"Circle and Square" sculpture by Dr. François Kovacs - in Jeddah, Saudi Arabia
Through my blog postings, I have been contacted by several relatives of the artists and craftsmen who have had a hand in creating some of Jeddah's sculptures. It has been a thrilling and rewarding aspect of blogging for me.

Dr. François Kovacs during production of his Jeddah sculpture "Circle and Square"
So it is my great pleasure to know that my photo blog was instrumental in solving some of the mysteries surrounding the origins of several of the sculptures of Jeddah. At least five sculptures that were listed as "Artist Unknown" can now be attributed to the work of talented Belgian artist  Dr. François Kovacs. The sculptor's son, Dr. Blaise Kovacs, wrote to me and identified one of my sculpture postings as having been made by his father. He also sent me the link to his father's website. Upon viewing the website, I immediately realized that it was likely that several more pieces of art in Jeddah should be credited to Dr. François Kovacs.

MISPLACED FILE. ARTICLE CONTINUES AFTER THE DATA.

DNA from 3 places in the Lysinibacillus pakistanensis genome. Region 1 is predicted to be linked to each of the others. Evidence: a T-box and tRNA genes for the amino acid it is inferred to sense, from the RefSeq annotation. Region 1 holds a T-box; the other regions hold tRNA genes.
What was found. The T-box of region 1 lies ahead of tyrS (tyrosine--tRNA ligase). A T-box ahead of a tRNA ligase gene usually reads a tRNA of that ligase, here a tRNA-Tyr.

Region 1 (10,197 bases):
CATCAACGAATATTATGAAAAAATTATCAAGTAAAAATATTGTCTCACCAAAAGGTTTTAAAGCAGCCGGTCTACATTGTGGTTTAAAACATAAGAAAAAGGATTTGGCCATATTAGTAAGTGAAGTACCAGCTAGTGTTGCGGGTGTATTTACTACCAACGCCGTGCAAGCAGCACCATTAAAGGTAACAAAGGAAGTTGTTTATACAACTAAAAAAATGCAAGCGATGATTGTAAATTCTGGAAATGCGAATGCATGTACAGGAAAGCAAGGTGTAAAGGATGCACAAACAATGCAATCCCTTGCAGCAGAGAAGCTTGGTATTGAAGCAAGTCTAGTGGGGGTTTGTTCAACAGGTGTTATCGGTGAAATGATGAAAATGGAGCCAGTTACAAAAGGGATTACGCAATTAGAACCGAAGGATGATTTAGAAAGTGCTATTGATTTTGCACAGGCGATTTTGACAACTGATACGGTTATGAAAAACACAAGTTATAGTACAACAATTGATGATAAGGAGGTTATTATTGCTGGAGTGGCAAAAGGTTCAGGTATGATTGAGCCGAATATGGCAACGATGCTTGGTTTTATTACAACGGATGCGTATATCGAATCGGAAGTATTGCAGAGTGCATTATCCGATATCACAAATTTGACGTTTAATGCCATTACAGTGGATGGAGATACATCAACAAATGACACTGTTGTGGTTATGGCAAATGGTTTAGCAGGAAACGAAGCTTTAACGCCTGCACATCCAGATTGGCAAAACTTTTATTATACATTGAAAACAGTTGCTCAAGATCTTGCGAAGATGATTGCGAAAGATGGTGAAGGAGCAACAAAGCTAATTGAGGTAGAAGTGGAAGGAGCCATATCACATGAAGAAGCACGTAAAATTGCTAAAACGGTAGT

"Heart Cross Section" sculpture by Dr. François Kovacs - in Jeddah, Saudi Arabia
François I. KOVACS was born in Hungary in 1915.  At age 16, Kovacs began working as a sculptor of monuments alongside his brother Erno.  This was when he learned all the basics of sculpting.  As a young man he studied art (painting and drawing) as well as medicine, both fields of interest that he was passionate about.  In 1956 with the advent of the Hungarian Revolution, Kovacs fled from his homeland to Belgium, where he practiced medicine and lived out the rest of his life.  He also conducted insightful medical research which garnered him the respect of his peers.  The doctor devoted himself to his art in his spare time and made many trips to Italy so he could work with marble.   He managed to have successful careers in medicine as well as in art.   Kovacs died in Brussels in 2005.